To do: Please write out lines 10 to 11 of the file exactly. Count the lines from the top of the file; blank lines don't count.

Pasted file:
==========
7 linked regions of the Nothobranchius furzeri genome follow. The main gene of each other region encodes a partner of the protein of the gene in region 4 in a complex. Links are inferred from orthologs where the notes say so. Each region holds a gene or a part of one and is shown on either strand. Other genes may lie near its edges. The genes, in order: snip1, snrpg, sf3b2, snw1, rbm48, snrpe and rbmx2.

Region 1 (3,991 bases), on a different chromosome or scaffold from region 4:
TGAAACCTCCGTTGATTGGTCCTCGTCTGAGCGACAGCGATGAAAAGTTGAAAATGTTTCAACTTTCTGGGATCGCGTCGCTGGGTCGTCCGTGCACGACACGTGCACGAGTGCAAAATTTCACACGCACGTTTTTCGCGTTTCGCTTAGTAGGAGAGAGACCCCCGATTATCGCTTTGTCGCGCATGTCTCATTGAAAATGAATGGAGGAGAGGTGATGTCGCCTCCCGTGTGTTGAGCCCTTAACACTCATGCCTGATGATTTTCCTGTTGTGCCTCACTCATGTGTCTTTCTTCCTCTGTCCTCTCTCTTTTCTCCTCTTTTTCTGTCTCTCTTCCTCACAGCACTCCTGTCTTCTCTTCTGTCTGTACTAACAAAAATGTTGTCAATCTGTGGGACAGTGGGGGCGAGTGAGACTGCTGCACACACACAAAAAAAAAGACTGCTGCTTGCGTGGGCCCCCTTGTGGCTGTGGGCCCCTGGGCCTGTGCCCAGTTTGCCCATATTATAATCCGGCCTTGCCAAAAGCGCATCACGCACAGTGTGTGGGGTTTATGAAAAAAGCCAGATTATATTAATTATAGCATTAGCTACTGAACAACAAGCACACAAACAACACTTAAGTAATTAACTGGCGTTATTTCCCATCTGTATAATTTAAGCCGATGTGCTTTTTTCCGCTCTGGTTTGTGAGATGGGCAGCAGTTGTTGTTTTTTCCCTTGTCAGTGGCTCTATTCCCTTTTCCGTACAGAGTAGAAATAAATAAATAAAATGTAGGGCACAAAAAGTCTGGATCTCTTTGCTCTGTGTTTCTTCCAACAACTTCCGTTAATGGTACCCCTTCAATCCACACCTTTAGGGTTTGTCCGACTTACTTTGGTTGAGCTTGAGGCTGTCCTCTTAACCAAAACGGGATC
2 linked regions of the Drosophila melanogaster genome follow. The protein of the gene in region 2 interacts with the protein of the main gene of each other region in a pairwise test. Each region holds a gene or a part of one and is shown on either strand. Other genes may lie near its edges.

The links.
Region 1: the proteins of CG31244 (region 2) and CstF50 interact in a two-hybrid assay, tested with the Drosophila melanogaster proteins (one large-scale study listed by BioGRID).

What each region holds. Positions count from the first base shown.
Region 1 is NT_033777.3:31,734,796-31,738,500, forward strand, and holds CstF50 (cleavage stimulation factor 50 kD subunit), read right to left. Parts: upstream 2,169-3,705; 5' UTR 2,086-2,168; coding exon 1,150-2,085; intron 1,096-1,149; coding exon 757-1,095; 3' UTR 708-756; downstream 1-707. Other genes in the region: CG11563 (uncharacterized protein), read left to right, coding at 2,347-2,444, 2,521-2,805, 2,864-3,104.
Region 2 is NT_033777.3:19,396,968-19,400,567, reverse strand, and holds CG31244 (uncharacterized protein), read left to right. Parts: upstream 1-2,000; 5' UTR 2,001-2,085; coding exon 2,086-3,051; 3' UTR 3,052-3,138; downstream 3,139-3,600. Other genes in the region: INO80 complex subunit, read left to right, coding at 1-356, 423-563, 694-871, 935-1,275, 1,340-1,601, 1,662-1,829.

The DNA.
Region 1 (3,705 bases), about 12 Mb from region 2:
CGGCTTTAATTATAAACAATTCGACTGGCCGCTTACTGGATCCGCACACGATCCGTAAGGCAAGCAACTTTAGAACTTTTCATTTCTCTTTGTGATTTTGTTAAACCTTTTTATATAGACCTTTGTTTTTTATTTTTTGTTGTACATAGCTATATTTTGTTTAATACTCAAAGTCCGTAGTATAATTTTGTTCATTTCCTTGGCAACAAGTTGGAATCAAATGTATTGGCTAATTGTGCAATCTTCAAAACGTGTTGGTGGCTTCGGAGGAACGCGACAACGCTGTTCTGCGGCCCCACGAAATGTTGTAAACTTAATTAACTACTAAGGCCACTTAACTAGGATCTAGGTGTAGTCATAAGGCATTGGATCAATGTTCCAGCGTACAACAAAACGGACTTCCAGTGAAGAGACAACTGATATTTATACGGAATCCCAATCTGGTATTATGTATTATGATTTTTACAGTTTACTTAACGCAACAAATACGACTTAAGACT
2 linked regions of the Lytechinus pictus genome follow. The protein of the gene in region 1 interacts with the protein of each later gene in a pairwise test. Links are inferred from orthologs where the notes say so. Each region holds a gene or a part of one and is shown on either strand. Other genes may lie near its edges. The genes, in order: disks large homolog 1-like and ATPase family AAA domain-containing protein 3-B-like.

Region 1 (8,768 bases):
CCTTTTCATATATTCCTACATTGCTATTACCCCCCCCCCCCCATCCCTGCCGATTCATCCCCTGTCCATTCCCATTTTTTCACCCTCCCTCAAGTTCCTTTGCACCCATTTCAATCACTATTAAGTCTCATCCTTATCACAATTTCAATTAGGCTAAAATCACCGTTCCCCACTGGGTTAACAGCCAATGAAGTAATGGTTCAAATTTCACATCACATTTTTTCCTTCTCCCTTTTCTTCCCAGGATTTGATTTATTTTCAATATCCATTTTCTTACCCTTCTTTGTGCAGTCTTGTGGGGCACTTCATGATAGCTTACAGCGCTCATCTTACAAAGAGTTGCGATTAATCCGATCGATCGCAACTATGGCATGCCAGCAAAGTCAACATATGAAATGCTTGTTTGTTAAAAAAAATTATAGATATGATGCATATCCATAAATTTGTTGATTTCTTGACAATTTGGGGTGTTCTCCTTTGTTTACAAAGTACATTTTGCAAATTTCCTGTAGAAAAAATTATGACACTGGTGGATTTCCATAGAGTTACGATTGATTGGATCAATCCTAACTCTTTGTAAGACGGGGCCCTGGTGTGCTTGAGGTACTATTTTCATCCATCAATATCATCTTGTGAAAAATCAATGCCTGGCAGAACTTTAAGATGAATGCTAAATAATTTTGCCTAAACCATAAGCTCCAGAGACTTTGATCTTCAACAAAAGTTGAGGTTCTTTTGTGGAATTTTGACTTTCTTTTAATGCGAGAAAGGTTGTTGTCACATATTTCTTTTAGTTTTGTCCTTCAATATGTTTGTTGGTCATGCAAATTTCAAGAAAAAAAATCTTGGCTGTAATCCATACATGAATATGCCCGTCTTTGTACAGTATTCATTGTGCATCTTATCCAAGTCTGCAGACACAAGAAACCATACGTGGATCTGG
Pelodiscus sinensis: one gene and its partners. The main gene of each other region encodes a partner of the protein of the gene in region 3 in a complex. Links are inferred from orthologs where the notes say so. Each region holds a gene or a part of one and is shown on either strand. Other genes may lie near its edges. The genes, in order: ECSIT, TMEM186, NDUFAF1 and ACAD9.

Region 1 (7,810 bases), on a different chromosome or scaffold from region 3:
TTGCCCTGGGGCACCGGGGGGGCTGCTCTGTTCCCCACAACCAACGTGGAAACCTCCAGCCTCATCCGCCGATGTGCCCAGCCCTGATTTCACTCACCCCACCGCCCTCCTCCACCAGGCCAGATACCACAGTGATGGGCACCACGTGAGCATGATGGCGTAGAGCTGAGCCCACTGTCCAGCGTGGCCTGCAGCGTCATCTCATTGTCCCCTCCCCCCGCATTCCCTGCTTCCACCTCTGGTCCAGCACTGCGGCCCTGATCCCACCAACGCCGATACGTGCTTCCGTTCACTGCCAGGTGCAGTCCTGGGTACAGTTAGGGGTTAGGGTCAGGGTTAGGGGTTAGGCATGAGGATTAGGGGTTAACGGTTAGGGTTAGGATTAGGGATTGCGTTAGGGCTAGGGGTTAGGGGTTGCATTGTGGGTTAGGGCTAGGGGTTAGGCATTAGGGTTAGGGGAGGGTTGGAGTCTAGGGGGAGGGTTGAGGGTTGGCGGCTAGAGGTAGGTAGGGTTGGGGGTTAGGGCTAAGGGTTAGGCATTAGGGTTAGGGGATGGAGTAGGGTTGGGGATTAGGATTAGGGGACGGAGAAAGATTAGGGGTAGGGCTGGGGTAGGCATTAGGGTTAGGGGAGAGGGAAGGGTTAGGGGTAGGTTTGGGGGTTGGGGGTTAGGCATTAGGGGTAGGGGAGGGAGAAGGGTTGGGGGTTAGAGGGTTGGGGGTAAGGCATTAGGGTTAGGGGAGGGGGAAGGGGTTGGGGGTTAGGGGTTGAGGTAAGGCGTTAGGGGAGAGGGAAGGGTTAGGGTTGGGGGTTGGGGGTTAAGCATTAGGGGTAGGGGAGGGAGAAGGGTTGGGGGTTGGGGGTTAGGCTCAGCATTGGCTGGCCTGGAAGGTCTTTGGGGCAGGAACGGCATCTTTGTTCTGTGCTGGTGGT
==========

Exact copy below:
The DNA.
Region 1 (3,705 bases), about 12 Mb from region 2: